Yes, I saw this article, so you can stop emailing it to me. And no, it has not had any effect that is noticeable to me, at least not yet. I copied the headline above from the NY Times website. People have told me that during the SARS fears a while back, CNN. NY times and other sites became blocked. I'll have to wait and see. that would be a real bummer on any number of levels.

Along the same line, to reiterate for those of you just tuning in and have asked me recently – I can not see this page, because blogspot is IP blocked here. Due to whatever quirk, I can get on the back end and edit and post, no problem. That’s communism for you, I guess. And I do see the comments, because they are emailed directly.

Sunday, September 25, 2005

Delaware Dave responds

My brother David responded to my prevous post about his Holy Rosary coaching duties.

"Thanks for the great press on the blog. It may be worthy of the Delaware paper. Coach Recognized in China. I actually enjoy the coaching, CYM league aside. It's been fun and coaching girls is a whole lot different than coaching boys. You also can't believe the shit I had to go through to prove I'm not a child molester in order to coach in the catholic league. I'll be sure to tease you about bike riding with a bunch of women when I start my Delaware Dave Blog."

Fair enough. I'm glad Emma and her friends are benefiting from your coaching prowess. They deserve it as much as the boys, But she should really be in singing or acting classes. That child can sing like a bird – it is shocking to me that someone with such a close blood relation to me could sound like that. I think the church is screening the wrong people. Also, I am curious to hear HOW coaching girls is different from boys. I will discover for myself one of these years.

Jacob and eli's soccer is going well. I am t e head coach for eli, along with another guy. he is kind of lame, but organized, so I gladly let him run the practices. They are at 8:30 Saturday morning and I am pretty happy just to get E there in his uni. I am an assistant coach on Jacob's team. Head coach is a nice guy but a total nut. I do all the subbing because he forgets about it and is constantly running on the field, sprinting up and down and giving instructions. Jacob is pretty good. very solidly in the second tier of players, beneath the one kid who really gets it and scores all the goals. He is also really setting an identity as an athlete and carries himself like a jock on the field, the way he runs in between plays, with his head held high, upper arms sort of stiff, elbows bent and barely swinging, looking cool.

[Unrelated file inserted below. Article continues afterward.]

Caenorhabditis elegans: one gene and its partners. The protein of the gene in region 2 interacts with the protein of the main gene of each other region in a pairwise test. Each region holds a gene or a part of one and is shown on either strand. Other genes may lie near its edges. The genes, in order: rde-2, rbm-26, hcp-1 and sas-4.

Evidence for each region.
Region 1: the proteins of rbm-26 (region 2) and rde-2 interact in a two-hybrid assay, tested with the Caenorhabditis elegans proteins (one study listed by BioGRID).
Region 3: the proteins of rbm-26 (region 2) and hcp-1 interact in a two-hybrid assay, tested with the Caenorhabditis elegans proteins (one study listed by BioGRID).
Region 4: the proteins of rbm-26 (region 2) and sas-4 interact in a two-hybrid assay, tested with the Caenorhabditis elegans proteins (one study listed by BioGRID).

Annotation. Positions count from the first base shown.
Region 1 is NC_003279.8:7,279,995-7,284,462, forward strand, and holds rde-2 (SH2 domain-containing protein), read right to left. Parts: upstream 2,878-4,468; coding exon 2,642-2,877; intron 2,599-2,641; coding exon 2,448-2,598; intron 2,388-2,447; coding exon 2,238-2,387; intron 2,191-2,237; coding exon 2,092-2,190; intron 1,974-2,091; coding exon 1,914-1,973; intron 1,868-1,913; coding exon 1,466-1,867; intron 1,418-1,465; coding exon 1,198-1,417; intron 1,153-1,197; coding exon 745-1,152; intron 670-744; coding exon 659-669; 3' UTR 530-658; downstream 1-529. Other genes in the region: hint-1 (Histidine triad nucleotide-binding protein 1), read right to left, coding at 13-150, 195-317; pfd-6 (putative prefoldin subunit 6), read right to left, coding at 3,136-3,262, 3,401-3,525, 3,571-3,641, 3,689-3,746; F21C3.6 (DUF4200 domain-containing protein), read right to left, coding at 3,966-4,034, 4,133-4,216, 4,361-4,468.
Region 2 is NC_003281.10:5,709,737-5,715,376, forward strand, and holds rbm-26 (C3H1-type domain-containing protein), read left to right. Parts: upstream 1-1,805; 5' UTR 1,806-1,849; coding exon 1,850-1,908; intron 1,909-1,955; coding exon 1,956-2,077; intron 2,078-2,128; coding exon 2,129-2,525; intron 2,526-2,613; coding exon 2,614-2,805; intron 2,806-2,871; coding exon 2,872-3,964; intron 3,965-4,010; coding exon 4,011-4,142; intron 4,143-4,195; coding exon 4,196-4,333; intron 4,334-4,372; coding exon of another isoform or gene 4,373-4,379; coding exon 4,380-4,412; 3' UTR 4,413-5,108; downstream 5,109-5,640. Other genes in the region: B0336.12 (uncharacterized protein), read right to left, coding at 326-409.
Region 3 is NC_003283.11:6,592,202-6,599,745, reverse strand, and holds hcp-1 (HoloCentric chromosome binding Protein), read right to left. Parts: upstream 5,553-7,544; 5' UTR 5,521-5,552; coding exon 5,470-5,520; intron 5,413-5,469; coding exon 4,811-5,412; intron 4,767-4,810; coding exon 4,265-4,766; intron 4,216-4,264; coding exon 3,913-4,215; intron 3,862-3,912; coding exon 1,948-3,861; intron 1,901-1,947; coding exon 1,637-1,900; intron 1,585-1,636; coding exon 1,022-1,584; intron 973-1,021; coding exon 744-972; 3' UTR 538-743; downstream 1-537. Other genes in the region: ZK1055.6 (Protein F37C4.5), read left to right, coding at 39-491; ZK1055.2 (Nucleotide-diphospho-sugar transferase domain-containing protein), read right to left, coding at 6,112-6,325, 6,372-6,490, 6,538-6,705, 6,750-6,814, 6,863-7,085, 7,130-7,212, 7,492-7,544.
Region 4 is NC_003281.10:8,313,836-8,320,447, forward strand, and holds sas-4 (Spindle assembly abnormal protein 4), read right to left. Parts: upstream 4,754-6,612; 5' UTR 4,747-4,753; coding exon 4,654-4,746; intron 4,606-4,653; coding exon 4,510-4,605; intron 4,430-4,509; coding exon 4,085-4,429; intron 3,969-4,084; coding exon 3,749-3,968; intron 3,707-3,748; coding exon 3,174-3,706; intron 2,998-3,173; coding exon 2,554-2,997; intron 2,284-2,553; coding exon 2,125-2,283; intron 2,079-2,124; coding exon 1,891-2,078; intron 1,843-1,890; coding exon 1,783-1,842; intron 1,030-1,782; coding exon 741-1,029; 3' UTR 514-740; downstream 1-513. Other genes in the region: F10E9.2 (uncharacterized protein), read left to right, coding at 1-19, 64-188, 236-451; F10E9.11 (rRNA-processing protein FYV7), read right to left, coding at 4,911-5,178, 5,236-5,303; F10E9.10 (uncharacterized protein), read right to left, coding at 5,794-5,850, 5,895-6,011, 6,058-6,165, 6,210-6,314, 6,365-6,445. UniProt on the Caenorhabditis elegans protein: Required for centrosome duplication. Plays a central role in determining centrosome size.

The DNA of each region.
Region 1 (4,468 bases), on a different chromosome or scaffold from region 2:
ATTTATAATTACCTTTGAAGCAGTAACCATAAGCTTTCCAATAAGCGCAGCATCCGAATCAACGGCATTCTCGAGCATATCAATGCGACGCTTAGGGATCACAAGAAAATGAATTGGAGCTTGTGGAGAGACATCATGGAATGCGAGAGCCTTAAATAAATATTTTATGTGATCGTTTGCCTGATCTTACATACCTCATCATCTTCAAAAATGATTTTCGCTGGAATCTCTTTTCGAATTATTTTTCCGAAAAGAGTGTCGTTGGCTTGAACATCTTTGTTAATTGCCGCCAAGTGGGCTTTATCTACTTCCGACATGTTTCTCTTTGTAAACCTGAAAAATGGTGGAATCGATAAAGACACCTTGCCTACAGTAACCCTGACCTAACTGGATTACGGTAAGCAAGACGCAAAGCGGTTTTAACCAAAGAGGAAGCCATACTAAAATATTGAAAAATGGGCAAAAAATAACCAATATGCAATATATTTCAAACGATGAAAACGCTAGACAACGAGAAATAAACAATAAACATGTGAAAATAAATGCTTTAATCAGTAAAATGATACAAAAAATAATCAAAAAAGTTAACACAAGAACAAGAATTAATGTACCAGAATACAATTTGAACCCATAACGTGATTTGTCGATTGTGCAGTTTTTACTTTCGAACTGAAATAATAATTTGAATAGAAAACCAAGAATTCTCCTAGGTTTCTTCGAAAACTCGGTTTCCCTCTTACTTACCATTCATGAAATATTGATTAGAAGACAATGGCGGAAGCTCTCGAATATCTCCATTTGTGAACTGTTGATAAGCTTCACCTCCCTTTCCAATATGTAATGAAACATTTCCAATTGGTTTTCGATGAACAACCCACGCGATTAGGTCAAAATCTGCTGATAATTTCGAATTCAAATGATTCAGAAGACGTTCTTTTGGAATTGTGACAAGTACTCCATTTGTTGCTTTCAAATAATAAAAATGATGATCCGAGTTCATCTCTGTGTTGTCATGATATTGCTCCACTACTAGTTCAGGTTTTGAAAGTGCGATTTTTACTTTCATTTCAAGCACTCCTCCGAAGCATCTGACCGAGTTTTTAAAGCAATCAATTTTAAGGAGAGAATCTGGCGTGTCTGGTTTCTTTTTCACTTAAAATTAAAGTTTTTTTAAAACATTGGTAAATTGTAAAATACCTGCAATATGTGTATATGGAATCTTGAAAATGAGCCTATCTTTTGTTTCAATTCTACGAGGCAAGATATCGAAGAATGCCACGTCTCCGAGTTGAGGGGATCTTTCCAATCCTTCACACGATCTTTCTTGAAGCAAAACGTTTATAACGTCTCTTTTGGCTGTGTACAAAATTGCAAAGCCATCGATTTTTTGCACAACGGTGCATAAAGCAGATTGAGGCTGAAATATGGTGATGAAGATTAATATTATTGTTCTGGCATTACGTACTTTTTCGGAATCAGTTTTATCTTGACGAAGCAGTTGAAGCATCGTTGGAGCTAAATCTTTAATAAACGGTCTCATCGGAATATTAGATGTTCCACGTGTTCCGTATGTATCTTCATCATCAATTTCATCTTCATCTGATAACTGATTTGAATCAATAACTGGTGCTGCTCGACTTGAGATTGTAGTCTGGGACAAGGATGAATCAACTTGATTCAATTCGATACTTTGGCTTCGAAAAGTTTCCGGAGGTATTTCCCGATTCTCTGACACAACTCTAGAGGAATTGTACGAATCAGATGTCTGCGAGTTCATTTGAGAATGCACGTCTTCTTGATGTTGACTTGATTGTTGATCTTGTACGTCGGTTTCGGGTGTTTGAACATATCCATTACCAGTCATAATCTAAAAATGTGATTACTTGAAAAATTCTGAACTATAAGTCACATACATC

Ingrid, a very nice Austrian woman who is the mother of Eli's best friend Maurits said to me, "Jacob is very sportif!" And she's right. It is an interesting development over the past year, which I would not have predicted. He just loves being a part of a team.

In other sports news, my brief fall softball season ended Saturday when the mighty Papa Johns lost to an Chinese team with a 14-year-old girl shortstop by about 10-4. I was about 3-4, even after pulling my quadriceps on my first run out of the batter’s box (the girl threw me out that play). But they were all up-the-middle singles. Solid, but no power. We were missing four of our best players, including the two organizers, who are on holiday in Malaysia. They put Krishna in charge. Worried we wouldn’t field a team, everyone brought someone and we ended up with 15 players and no one in charge. People were coming and going at will, with each inning a confusing mess and the batting order an unwritten disaster. Krishna was too soft-spoken and too interested in his Marlboro Lights while in the dugout to take control.

It was interesting playing the Chinese guys, who bowed to the ump before each at bat. Apparently they picked that up from Japanese baseball. And just before the first pitch of each inning, the pitcher tuned around and raised his hands in the air. The whole team did the same. Then he threw them down and shouted “AAYYYY!” and the team did the same. Then the same procedure one more time and “OOOOOHHHHH!” then he would slam the ball in his mitt and commence pitching – lobbing them about 15-20 feet in the air, illegal in any league, I think. I asked a Chinese speaker n our team what they were saying and he shrugged and said, “Ay-Oh!”

We went to Tiananmen Square today. I will post pictures and a full report tomorrow.

Saturday, September 24, 2005

More pics from the bike trip and some politics






I included a picture of our newly purchased, delivered and assembled patio furniture. Delivered just in time to host our first gathering on Saturday night.

And now for my daily political links. Do you guys like these or is anyone getting sick of me and my soapbox? Let me know.


Good news: our stoic and determined, even Churchillian commander in chief will not cut and run from New Orleans. Does he know it is part of the country? Remember, he is the guy who asked Brazil's president, "You've got Blacks, too?"

http://www.salon.com/opinion/blumenthal/2005/09/22/iraq_katrina/print.html

All ethics aside, if you wanted to run for President don’t you think you would be very careful about even the appearance of insider trading on a family business? I'm sure Danny cohen can provide us with a perfectly reasonable explanation.

http://www.washingtonpost.com/wp-dyn/content/article/2005/09/21/AR2005092102065_pf.html

Biking in the countryside